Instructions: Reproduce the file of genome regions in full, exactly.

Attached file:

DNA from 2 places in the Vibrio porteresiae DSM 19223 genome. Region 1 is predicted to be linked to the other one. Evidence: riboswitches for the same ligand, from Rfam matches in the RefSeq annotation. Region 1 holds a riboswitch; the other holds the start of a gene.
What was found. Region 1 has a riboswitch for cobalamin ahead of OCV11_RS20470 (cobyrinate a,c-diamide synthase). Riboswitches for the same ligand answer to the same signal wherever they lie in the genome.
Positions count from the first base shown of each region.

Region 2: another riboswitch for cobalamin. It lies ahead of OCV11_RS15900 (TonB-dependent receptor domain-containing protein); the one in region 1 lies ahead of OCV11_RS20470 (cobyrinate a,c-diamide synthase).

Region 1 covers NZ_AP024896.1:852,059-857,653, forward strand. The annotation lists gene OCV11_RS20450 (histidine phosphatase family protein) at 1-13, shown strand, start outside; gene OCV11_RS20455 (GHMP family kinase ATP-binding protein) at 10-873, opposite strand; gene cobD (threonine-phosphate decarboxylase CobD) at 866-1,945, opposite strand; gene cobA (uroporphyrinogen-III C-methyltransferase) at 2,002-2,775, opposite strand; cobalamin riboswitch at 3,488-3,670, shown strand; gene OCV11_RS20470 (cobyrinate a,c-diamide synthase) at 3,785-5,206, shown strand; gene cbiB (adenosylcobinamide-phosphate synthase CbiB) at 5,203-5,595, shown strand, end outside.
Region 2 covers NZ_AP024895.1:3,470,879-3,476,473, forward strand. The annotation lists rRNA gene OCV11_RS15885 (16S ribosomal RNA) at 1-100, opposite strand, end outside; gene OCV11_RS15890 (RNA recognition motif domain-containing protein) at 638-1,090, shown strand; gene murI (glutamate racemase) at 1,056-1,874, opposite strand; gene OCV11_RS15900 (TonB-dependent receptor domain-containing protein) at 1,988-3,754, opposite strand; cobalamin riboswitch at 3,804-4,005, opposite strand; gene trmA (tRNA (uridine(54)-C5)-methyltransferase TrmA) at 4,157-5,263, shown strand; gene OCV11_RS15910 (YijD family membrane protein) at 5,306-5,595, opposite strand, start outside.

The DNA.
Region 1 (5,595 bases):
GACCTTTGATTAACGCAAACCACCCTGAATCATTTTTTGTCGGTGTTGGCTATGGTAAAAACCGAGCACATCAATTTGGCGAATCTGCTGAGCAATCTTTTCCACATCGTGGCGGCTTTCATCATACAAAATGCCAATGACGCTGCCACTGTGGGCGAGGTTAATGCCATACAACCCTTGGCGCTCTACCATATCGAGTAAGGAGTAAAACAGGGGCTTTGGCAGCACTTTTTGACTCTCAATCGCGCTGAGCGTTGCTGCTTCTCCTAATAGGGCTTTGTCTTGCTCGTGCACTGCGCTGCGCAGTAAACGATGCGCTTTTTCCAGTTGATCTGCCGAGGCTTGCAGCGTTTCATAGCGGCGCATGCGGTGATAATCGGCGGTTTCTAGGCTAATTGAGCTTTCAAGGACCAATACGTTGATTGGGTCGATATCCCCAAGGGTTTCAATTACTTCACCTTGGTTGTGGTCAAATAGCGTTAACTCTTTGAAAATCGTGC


DNA from 2 places in the Vibrio porteresiae DSM 19223 genome. Region 1 is predicted to be linked to the other one. Evidence: riboswitches for the same ligand, from Rfam matches in the RefSeq annotation. Region 1 holds a riboswitch; the other holds the start of a gene.
What was found. Region 1 has a riboswitch for cobalamin ahead of OCV11_RS20470 (cobyrinate a,c-diamide synthase). Riboswitches for the same ligand answer to the same signal wherever they lie in the genome.
Positions count from the first base shown of each region.

Region 2: another riboswitch for cobalamin. It lies ahead of OCV11_RS15900 (TonB-dependent receptor domain-containing protein); the one in region 1 lies ahead of OCV11_RS20470 (cobyrinate a,c-diamide synthase).

Region 1 covers NZ_AP024896.1:852,059-857,653, forward strand. The annotation lists gene OCV11_RS20450 (histidine phosphatase family protein) at 1-13, shown strand, start outside; gene OCV11_RS20455 (GHMP family kinase ATP-binding protein) at 10-873, opposite strand; gene cobD (threonine-phosphate decarboxylase CobD) at 866-1,945, opposite strand; gene cobA (uroporphyrinogen-III C-methyltransferase) at 2,002-2,775, opposite strand; cobalamin riboswitch at 3,488-3,670, shown strand; gene OCV11_RS20470 (cobyrinate a,c-diamide synthase) at 3,785-5,206, shown strand; gene cbiB (adenosylcobinamide-phosphate synthase CbiB) at 5,203-5,595, shown strand, end outside.
Region 2 covers NZ_AP024895.1:3,470,879-3,476,473, forward strand. The annotation lists rRNA gene OCV11_RS15885 (16S ribosomal RNA) at 1-100, opposite strand, end outside; gene OCV11_RS15890 (RNA recognition motif domain-containing protein) at 638-1,090, shown strand; gene murI (glutamate racemase) at 1,056-1,874, opposite strand; gene OCV11_RS15900 (TonB-dependent receptor domain-containing protein) at 1,988-3,754, opposite strand; cobalamin riboswitch at 3,804-4,005, opposite strand; gene trmA (tRNA (uridine(54)-C5)-methyltransferase TrmA) at 4,157-5,263, shown strand; gene OCV11_RS15910 (YijD family membrane protein) at 5,306-5,595, opposite strand, start outside.

The DNA.
Region 1 (5,595 bases):
GACCTTTGATTAACGCAAACCACCCTGAATCATTTTTTGTCGGTGTTGGCTATGGTAAAAACCGAGCACATCAATTTGGCGAATCTGCTGAGCAATCTTTTCCACATCGTGGCGGCTTTCATCATACAAAATGCCAATGACGCTGCCACTGTGGGCGAGGTTAATGCCATACAACCCTTGGCGCTCTACCATATCGAGTAAGGAGTAAAACAGGGGCTTTGGCAGCACTTTTTGACTCTCAATCGCGCTGAGCGTTGCTGCTTCTCCTAATAGGGCTTTGTCTTGCTCGTGCACTGCGCTGCGCAGTAAACGATGCGCTTTTTCCAGTTGATCTGCCGAGGCTTGCAGCGTTTCATAGCGGCGCATGCGGTGATAATCGGCGGTTTCTAGGCTAATTGAGCTTTCAAGGACCAATACGTTGATTGGGTCGATATCCCCAAGGGTTTCAATTACTTCACCTTGGTTGTGGTCAAATAGCGTTAACTCTTTGAAAATCGTGC